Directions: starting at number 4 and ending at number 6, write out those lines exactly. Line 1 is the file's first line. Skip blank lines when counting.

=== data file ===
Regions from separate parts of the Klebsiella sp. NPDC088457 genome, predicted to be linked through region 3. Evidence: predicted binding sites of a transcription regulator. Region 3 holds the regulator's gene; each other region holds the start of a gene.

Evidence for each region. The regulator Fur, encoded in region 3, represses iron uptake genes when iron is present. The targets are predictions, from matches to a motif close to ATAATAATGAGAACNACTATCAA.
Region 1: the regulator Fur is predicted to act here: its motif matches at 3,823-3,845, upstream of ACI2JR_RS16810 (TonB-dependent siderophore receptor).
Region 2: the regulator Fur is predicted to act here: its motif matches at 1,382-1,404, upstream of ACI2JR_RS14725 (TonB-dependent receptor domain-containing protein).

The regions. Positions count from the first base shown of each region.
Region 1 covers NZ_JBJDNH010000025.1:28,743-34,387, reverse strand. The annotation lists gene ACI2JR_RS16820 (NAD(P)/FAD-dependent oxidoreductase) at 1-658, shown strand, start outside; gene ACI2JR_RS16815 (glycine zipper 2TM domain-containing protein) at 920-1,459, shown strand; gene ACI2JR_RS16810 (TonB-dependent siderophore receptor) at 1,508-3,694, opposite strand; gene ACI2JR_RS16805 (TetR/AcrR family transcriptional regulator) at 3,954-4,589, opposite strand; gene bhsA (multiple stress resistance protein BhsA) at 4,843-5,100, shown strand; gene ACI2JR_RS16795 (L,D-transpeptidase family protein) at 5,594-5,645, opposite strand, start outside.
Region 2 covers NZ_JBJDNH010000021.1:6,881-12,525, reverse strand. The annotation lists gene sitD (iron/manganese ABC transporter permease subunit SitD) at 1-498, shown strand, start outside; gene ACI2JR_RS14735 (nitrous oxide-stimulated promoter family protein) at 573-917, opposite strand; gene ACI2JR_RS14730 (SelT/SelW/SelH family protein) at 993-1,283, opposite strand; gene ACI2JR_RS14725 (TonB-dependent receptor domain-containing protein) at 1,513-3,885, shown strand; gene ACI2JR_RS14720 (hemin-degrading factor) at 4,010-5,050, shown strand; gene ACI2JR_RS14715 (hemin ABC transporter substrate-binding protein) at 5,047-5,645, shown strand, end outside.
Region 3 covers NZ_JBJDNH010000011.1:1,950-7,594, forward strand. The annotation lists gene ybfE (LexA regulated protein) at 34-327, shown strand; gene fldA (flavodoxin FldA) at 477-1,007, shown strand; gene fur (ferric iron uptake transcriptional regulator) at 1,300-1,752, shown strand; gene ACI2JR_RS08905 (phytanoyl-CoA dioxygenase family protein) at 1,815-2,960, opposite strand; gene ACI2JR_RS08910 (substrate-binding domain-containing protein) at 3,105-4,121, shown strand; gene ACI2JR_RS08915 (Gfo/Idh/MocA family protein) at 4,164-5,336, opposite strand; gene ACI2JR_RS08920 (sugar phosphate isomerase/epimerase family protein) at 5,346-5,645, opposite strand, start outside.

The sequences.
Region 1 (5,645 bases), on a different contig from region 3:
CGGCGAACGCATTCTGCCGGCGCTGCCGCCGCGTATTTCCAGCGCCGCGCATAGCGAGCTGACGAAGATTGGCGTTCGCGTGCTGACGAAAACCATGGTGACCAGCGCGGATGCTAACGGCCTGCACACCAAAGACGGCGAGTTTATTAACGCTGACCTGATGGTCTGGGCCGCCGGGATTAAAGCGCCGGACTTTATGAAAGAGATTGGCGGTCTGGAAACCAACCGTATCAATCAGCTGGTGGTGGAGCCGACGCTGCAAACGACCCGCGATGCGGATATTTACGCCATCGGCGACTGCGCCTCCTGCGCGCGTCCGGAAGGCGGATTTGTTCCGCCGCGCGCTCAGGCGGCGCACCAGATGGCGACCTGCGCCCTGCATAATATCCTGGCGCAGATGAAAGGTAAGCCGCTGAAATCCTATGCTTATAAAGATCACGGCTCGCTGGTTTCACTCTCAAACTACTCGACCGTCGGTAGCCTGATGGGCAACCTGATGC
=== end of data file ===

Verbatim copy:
Region 2: the regulator Fur is predicted to act here: its motif matches at 1,382-1,404, upstream of ACI2JR_RS14725 (TonB-dependent receptor domain-containing protein).

The regions. Positions count from the first base shown of each region.
Region 1 covers NZ_JBJDNH010000025.1:28,743-34,387, reverse strand. The annotation lists gene ACI2JR_RS16820 (NAD(P)/FAD-dependent oxidoreductase) at 1-658, shown strand, start outside; gene ACI2JR_RS16815 (glycine zipper 2TM domain-containing protein) at 920-1,459, shown strand; gene ACI2JR_RS16810 (TonB-dependent siderophore receptor) at 1,508-3,694, opposite strand; gene ACI2JR_RS16805 (TetR/AcrR family transcriptional regulator) at 3,954-4,589, opposite strand; gene bhsA (multiple stress resistance protein BhsA) at 4,843-5,100, shown strand; gene ACI2JR_RS16795 (L,D-transpeptidase family protein) at 5,594-5,645, opposite strand, start outside.